Just had a conversation with a private seller who has a 1600 sqft multi for sale in PA. He was living in the house with a buddy and about a year or so ago he did a rehab that converted a 3/1.5 to a 6 BR/6BA.
He's a plumber and did all of the construction, electrical, plumbing work without permits. He's not on the books with the local municipality, and therefore has not gone through any safety inspections, has no fire safety or egress means in place and is not paying taxes on the increased beds and baths. He uses no leases, only collects rent in cash, and likely doesn't report the income.
We would never run our business this way, just not worth the risks. We've run into this a few times with local multis.
Besides this guy dropping his price so we could mitigate these issues, are there any other comments/ideas how to solve this?
you're in for more than safety inspections and permits, you're probably going to have to deal with zoning issues as well.
While I do have to commend his cunning, I don't really know if this is the kind of situation you can fix within a reasonable time frame and budget.
I'm assuming he's offering a really fantastic price? This would really scare me, honestly. Have you already gotten estimates on what it would take to get the place up to code? My biggest concerns (beyond safety and liability) would be surprises down the road, when you need to fix or upgrade something and you find the the workmanship is shoddy and has to be completely re-done. And as @Jeremy Pace mentions, zoning could be an issue - maybe you've already looked at that. I'm pretty risk-averse, so I'd need a really low purchase price, and I'd need to have enough reserves to do the major upgrades necessary, and possibly get rid of current tenants. Who pays all cash for rent? Criminals?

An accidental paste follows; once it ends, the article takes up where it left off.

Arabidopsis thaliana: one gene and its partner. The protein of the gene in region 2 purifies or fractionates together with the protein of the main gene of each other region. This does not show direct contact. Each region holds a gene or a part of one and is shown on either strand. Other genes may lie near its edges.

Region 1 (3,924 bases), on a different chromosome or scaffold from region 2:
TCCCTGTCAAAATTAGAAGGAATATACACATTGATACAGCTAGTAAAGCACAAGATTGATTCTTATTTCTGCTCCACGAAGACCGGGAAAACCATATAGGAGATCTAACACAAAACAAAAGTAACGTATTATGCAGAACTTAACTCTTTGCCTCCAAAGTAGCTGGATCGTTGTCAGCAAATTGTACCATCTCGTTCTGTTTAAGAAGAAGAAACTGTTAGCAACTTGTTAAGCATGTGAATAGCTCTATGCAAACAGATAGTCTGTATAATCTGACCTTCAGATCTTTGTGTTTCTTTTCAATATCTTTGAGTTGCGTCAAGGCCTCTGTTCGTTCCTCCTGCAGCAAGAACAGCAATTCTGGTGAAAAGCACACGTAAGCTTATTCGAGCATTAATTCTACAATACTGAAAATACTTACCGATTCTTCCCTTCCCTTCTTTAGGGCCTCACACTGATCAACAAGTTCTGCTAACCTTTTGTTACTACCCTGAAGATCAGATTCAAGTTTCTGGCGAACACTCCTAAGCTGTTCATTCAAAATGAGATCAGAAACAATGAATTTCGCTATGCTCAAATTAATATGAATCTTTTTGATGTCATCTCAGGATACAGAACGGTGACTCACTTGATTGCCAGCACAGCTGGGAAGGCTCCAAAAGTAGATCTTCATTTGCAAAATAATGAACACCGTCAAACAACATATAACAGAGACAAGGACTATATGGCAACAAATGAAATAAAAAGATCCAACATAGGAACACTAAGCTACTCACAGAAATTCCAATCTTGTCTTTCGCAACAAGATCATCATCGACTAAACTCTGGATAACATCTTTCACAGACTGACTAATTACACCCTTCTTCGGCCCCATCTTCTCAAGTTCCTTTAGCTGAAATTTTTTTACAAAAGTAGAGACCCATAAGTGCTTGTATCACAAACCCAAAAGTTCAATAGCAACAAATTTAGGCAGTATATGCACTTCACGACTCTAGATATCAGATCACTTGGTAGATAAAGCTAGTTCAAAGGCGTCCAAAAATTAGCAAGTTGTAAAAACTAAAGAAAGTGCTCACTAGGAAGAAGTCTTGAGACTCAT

Your renovation better include retrofitting the house back to a single family! Zoning regs and maps are usually available online. Look up the zoning and if it is single family (or even two family) only - you will need to return the house to a conforming state if you want to get a) a C/O or b) a mortgage at any point.
I would get in contact with an architect and/or a local city or county building inspector whichever hold jurisdiction in that locale off the record. I would also check with contractors to get cost to get it up to code.
Nothing really to do. He'll find someone who will buy it, unwisely, as a rental property. Someone with the mind set to do this is brushing off zoning legalities, and won't be selling for a price that would contemplate putting it back to a SFR.
That's the impression that we got, Wayne. He needs to ID a buyer who would run it like he has been. That's not us.
The house is zoned residential/commercial and he envisions it being run as a B&B. That concept might fly, as it's a solidly built Sears kit house from the 1920s and located in a historic area near Valley Forge.
He's really painted himself into a corner. Too bad that he has absolutely no business sense or ethics. His improvements have made his house unsaleable, been on the MLS over 500 days. He's built his asset on a unsustainable base of tricky practices.
On the street where I live, it is a major street with mixed of sfr and apartments. All the sfr are R3 lots. So the sfr are being bought and tore down for higher and better use apartments If the building is up to code, building and safety may let it stand with some modifications.
Hard to say what to do with these kinds of properties. They may worth saving if you can pick them up at a good price. There may not be a whole lot more to do than remove walls but if new bathrooms were added or new kitchens the problem could be too complicated and expensive to correct.
Unless you know construction fairly well and know a drafstman or architect or even a structural engineer who can guide you I would simply stay away from it.